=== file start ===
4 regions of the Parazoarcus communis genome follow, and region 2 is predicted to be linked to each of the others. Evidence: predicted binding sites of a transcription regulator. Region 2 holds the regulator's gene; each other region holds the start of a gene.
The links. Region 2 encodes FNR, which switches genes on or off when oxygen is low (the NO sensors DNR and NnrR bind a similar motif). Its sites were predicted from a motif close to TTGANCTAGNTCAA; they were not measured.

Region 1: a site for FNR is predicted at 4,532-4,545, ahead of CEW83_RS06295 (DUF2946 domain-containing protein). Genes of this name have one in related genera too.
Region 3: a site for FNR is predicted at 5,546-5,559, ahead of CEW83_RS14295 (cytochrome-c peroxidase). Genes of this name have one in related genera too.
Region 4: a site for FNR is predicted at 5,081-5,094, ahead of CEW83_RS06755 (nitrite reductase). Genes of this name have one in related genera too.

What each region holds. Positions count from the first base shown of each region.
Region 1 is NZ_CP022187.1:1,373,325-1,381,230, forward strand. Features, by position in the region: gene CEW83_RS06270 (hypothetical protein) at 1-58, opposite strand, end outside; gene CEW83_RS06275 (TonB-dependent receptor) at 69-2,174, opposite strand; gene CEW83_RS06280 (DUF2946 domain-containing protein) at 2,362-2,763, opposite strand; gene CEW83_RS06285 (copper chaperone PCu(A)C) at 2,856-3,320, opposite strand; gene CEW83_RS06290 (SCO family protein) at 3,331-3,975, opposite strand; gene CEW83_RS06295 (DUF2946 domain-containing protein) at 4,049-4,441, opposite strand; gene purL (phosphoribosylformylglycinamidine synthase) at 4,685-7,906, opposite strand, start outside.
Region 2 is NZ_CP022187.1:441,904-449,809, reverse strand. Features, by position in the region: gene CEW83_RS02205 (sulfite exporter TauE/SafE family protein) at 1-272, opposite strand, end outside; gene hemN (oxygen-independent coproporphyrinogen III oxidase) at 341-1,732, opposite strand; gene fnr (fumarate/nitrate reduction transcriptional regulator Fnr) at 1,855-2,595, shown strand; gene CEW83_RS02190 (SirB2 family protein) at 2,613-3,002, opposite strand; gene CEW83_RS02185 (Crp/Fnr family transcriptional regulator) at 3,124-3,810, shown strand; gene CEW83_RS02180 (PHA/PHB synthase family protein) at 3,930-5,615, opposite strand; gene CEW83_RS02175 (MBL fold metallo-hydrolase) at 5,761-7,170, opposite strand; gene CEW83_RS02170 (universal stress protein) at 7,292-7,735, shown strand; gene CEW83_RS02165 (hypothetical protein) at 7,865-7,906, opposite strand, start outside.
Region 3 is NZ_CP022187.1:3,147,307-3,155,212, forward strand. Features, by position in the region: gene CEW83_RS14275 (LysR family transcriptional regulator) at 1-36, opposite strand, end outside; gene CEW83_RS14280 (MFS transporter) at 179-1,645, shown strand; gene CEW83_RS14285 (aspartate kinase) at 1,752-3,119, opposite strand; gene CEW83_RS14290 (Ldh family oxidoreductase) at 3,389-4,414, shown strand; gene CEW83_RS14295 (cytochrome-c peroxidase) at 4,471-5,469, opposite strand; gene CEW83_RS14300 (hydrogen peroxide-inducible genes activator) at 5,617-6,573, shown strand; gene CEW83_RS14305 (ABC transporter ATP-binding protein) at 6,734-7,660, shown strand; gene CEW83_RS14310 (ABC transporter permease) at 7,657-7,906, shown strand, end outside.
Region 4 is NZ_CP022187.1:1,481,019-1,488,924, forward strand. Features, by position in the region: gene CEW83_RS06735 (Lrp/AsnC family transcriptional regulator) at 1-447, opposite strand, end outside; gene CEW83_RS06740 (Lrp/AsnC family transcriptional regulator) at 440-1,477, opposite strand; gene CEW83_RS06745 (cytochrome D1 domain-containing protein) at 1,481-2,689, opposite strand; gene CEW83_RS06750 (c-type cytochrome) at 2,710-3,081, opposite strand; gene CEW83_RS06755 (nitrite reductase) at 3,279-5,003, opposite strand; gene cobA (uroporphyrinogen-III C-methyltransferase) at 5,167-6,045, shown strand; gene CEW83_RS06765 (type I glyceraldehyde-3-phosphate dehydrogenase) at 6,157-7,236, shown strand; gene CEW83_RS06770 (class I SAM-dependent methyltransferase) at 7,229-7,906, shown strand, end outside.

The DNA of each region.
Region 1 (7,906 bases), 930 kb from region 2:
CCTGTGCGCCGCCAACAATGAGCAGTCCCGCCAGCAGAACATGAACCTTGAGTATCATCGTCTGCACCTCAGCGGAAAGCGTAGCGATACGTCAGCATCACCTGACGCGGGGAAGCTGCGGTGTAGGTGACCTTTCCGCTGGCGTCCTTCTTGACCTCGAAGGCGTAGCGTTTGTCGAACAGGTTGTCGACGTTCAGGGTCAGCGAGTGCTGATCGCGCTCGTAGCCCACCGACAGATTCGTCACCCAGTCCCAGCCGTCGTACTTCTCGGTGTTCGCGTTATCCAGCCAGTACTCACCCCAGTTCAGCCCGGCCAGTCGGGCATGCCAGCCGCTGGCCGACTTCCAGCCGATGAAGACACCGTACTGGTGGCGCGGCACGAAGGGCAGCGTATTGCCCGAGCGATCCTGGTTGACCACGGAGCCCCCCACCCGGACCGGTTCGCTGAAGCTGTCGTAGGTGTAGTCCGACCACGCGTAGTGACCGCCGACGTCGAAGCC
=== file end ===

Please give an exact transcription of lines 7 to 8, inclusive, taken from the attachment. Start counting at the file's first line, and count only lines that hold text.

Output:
Region 1 is NZ_CP022187.1:1,373,325-1,381,230, forward strand. Features, by position in the region: gene CEW83_RS06270 (hypothetical protein) at 1-58, opposite strand, end outside; gene CEW83_RS06275 (TonB-dependent receptor) at 69-2,174, opposite strand; gene CEW83_RS06280 (DUF2946 domain-containing protein) at 2,362-2,763, opposite strand; gene CEW83_RS06285 (copper chaperone PCu(A)C) at 2,856-3,320, opposite strand; gene CEW83_RS06290 (SCO family protein) at 3,331-3,975, opposite strand; gene CEW83_RS06295 (DUF2946 domain-containing protein) at 4,049-4,441, opposite strand; gene purL (phosphoribosylformylglycinamidine synthase) at 4,685-7,906, opposite strand, start outside.
Region 2 is NZ_CP022187.1:441,904-449,809, reverse strand. Features, by position in the region: gene CEW83_RS02205 (sulfite exporter TauE/SafE family protein) at 1-272, opposite strand, end outside; gene hemN (oxygen-independent coproporphyrinogen III oxidase) at 341-1,732, opposite strand; gene fnr (fumarate/nitrate reduction transcriptional regulator Fnr) at 1,855-2,595, shown strand; gene CEW83_RS02190 (SirB2 family protein) at 2,613-3,002, opposite strand; gene CEW83_RS02185 (Crp/Fnr family transcriptional regulator) at 3,124-3,810, shown strand; gene CEW83_RS02180 (PHA/PHB synthase family protein) at 3,930-5,615, opposite strand; gene CEW83_RS02175 (MBL fold metallo-hydrolase) at 5,761-7,170, opposite strand; gene CEW83_RS02170 (universal stress protein) at 7,292-7,735, shown strand; gene CEW83_RS02165 (hypothetical protein) at 7,865-7,906, opposite strand, start outside.